There is however, I think, a need. I'm sure that you have been astounded and horrified by the some of the really shabby theology and thinking that passes for spiritual insight, especially, of course, amongst cults etc. Any perusal of new age stuff quickly shows that the gnostic pleroma is very much with us. The estrangement of even a goodly number of born again folks from intelligibly relating to this is perhaps even more distressing and of course the there is always the need to converse with Jews both converted and otherwise for whom the Trinity is often a BIG sticking point. Finally the terrible disunity situation amongst denominations etc. I think the classical Trinitarian formula was a unifying idea for the church. Remember it worked hard at being catholic (small c) for a long time. The Protestant 'Tower of Babel' situation seems to me to stem largely from trying to get too much TRUTH into the head and not seeing enough of God at work in the guy next to you that you don't happen to agree with.

[I tend to agree with you--the non persecuted Church is like Israel after the Conquest...they got lazy, fat, and forgot the urgency and immediacy of God's claim on their lives...the Western church approximates more a scholastic debate over multiplied metaphysical entities...]

I know that you are something of an inerrantist, (For scrupulously honest reasons as far as I can see, for which I give thanks). I'm not, not because I have any particular list of 'contradictions' to peddle, but because I've never been able to get the feeling from the content and tenor of scripture that it's all that important or that inerrancy is materially relevant to what inspiration (in which I do believe, in and out of the bible) is all about.

[one personal note here...

1. I used to believe in inerrancy for doctrinal reasons, and was afraid to look at the passages which seemed to be in error...

2. I then lost the 'doctrinal basis' for it...(or at least found a way 'around it' so to speak) and then started researching the 'problems' (in the name of my new found integrity)

3. only to find...each problem I studied ended up disappearing...in other words the phenomena of scripture which I originally feared to face, became case after case of supporting data FOR inerrancy...

4. so I end up an irerranctist, based upon 'empirical' study of the 'errors"...i have gained the utmost confidence in the Book and have developed an INCREDIBLE respect for its authors-under-inspiration...

A strange sorta circle...end of note]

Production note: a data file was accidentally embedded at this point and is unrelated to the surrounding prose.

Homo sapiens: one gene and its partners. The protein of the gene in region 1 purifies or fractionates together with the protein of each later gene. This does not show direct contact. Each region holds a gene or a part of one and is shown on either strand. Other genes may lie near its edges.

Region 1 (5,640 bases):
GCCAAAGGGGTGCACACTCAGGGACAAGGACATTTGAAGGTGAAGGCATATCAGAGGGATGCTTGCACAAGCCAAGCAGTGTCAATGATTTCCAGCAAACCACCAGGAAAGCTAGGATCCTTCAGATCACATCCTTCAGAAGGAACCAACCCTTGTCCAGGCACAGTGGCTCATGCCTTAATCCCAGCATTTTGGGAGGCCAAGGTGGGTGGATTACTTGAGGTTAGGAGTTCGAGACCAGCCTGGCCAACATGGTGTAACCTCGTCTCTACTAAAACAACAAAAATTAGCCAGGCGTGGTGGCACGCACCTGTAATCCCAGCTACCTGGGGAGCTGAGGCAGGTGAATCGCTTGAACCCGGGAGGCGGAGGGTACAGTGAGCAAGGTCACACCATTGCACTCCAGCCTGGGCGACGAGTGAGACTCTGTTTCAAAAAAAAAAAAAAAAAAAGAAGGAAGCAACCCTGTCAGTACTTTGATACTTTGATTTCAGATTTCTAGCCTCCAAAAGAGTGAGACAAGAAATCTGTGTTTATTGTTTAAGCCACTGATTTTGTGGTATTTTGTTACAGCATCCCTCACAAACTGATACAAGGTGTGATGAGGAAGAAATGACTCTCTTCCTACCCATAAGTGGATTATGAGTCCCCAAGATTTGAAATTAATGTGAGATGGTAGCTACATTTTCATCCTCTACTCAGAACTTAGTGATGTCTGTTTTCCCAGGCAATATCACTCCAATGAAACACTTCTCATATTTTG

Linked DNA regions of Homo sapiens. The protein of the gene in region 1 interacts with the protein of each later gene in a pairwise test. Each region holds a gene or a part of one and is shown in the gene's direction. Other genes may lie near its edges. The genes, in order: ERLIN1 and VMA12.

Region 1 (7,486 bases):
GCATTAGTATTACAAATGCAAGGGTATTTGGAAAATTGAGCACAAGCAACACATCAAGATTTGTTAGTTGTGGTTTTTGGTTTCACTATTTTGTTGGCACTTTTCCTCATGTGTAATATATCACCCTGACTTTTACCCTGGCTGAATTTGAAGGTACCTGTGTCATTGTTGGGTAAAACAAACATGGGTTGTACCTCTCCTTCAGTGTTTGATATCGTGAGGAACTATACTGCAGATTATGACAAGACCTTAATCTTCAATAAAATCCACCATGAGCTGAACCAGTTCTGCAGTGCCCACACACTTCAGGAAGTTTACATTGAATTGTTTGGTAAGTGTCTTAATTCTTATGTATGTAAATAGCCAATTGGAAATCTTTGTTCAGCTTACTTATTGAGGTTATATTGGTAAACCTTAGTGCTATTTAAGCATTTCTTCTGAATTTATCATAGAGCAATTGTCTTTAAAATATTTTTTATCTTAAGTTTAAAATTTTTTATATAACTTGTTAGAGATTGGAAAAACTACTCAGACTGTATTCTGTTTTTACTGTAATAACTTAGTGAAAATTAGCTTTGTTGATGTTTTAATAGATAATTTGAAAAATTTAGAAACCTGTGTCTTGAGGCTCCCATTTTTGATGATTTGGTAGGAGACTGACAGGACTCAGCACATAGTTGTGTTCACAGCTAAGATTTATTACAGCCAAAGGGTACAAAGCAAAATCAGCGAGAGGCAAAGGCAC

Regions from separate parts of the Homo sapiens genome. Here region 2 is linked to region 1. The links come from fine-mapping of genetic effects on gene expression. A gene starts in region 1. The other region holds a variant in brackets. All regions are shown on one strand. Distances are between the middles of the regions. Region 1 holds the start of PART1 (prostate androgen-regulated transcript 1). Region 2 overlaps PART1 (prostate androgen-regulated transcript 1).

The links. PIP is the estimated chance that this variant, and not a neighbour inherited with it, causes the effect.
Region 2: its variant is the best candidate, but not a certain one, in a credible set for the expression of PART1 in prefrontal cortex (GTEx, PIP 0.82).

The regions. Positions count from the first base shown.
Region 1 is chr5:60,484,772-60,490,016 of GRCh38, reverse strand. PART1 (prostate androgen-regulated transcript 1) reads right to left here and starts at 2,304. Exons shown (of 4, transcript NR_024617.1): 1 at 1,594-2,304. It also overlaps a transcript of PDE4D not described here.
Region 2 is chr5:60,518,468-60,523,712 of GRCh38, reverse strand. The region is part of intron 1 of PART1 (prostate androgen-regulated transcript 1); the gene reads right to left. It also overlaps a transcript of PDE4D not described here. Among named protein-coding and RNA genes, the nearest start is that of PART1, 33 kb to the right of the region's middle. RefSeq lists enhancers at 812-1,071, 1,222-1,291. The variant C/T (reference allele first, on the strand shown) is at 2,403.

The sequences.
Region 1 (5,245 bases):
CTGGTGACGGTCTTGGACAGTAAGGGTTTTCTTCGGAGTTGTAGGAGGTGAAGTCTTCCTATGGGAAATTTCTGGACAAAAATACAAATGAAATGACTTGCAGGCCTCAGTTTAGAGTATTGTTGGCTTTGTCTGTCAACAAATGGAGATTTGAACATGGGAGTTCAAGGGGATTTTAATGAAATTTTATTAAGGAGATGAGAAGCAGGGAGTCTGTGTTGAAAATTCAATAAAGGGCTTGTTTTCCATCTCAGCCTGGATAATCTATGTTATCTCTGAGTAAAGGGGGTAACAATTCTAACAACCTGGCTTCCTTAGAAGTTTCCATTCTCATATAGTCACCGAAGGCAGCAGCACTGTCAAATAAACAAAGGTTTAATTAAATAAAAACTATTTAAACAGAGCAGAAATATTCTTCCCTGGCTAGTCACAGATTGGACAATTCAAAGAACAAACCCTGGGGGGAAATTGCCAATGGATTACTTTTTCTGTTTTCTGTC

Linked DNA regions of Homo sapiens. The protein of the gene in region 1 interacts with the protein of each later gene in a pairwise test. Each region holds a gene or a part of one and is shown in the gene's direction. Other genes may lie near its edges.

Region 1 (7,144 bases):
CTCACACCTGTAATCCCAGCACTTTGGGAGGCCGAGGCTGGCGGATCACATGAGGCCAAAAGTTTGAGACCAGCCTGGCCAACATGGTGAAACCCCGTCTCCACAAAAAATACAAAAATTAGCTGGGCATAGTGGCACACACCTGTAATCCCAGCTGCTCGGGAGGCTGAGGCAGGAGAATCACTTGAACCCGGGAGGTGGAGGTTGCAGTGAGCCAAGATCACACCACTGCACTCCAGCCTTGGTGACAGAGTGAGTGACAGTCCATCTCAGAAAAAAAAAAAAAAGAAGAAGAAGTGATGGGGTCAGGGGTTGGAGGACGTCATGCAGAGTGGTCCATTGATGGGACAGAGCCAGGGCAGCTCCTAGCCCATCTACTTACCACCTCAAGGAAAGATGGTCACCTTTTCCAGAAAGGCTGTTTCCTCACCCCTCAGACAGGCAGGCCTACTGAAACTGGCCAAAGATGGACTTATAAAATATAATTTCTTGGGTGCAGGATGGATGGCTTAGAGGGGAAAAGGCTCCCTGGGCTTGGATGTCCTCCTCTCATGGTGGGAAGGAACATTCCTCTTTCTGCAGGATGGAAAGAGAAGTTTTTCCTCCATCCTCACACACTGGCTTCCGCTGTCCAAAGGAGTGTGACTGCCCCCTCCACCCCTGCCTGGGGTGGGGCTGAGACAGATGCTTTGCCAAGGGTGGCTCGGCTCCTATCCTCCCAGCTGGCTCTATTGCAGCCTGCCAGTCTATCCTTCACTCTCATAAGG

However I know that it has become for many a very big anxiety structure. I doubt the ultimate doctrinal outcome will be known in our lifetime, but I hope that when it is it will prove to have been worth it because I suspect that the spiritual 'body count' is likely to be high. I think turning on the KENOSIS_ME_HARDER switch here might work wonders.

[you are probably right...my experience is that both sides are often talking past one another, and that too little is done in love...]

My interest in this project is not however primarily one of combating heresy but of attempting to find a communicable formulation which is more up to date philosophically and conceptually and, if possible, freer of extra-biblical metaphysical constructs. (not asking for much huh?)

[I have been developing substantial doubt as to how precision we can get on some of these big ones: trinity, hypostatix, inspiration, the Holy Spirit in the world)]

Some (random) thoughts on where to start? The trinity isn't known or understood, it is experienced.

[I don't make as much of a distinction in these areas as I used to. For example, when I read a 'Trinitarian-type passage in the NT, I seem to experience it...albeit differently than that say in prayer. In other words, PERCEPTION is a type of experience. And I am no so sure that understanding (especially as mediated through memory!) is not 'experienced' as well...i am still thinking on this, though...]

If so the issue isn't so much one explanation as in triggering recognition. This is a kind of 'personality' providence idea, we see that God was in action in our lives even before we knew Him. So one task is to 'bring out' the forms of God's action within and upon us. Our nature provides the diversity which if God is to redeem and share in our life demands an equivalently complex but unified structure in God. This strikes at the unity of reality which seems to be a much understudied implication of monotheism altogether.

Implicit recognition. Personal 'structure' (need a better term) within God is not directly visible.

[I personally think that God's personhood IS experienced--indeed is imprinted somehow on our very subconscious substrates...we interpret all of reality as in a personal context...

[but I am not sure of your meaning here... I cannot tell if you are referring to the 'structure of personality ITSELF' or of 'structure of tri-personality'... I think your next comment argues for the latter...

[one other item here...in MY prayer experience, I sometimes 'sense' the context of tri-personality. When I am before the Father, asking Him to intervene in history to bring honor to the Son of His love, I am often 'aware' of Both in my 'intentional space'. The Spirit, as the backdrop/Urgrund to MY consciousness, doesn't seem to be 'in front of me' in those contexts. However, my 'experiences of the Spirit' in my life are generally the experience of only One of the Persons of the Godhead--the Spirit's comfort in moments of loneliness or the backwash of spiritual compromise. (Although, I do experience the 'fellowship' of the Spirit in those situations where He has confronted me with some beauty or excellence of Christ--in those cases, there is a sense of two: the Spirit 'with me' intending the marvelous person of the Son. There is the experience of the unity of those Two, as distinctly different than I, but alike among themselves. I need to reflect some more on experiences of the Father and the Spirit together--I cannot remember any of those off-hand. (And, I am mindful of the Christ-centric nature of the Spirit's sojourn--John 16).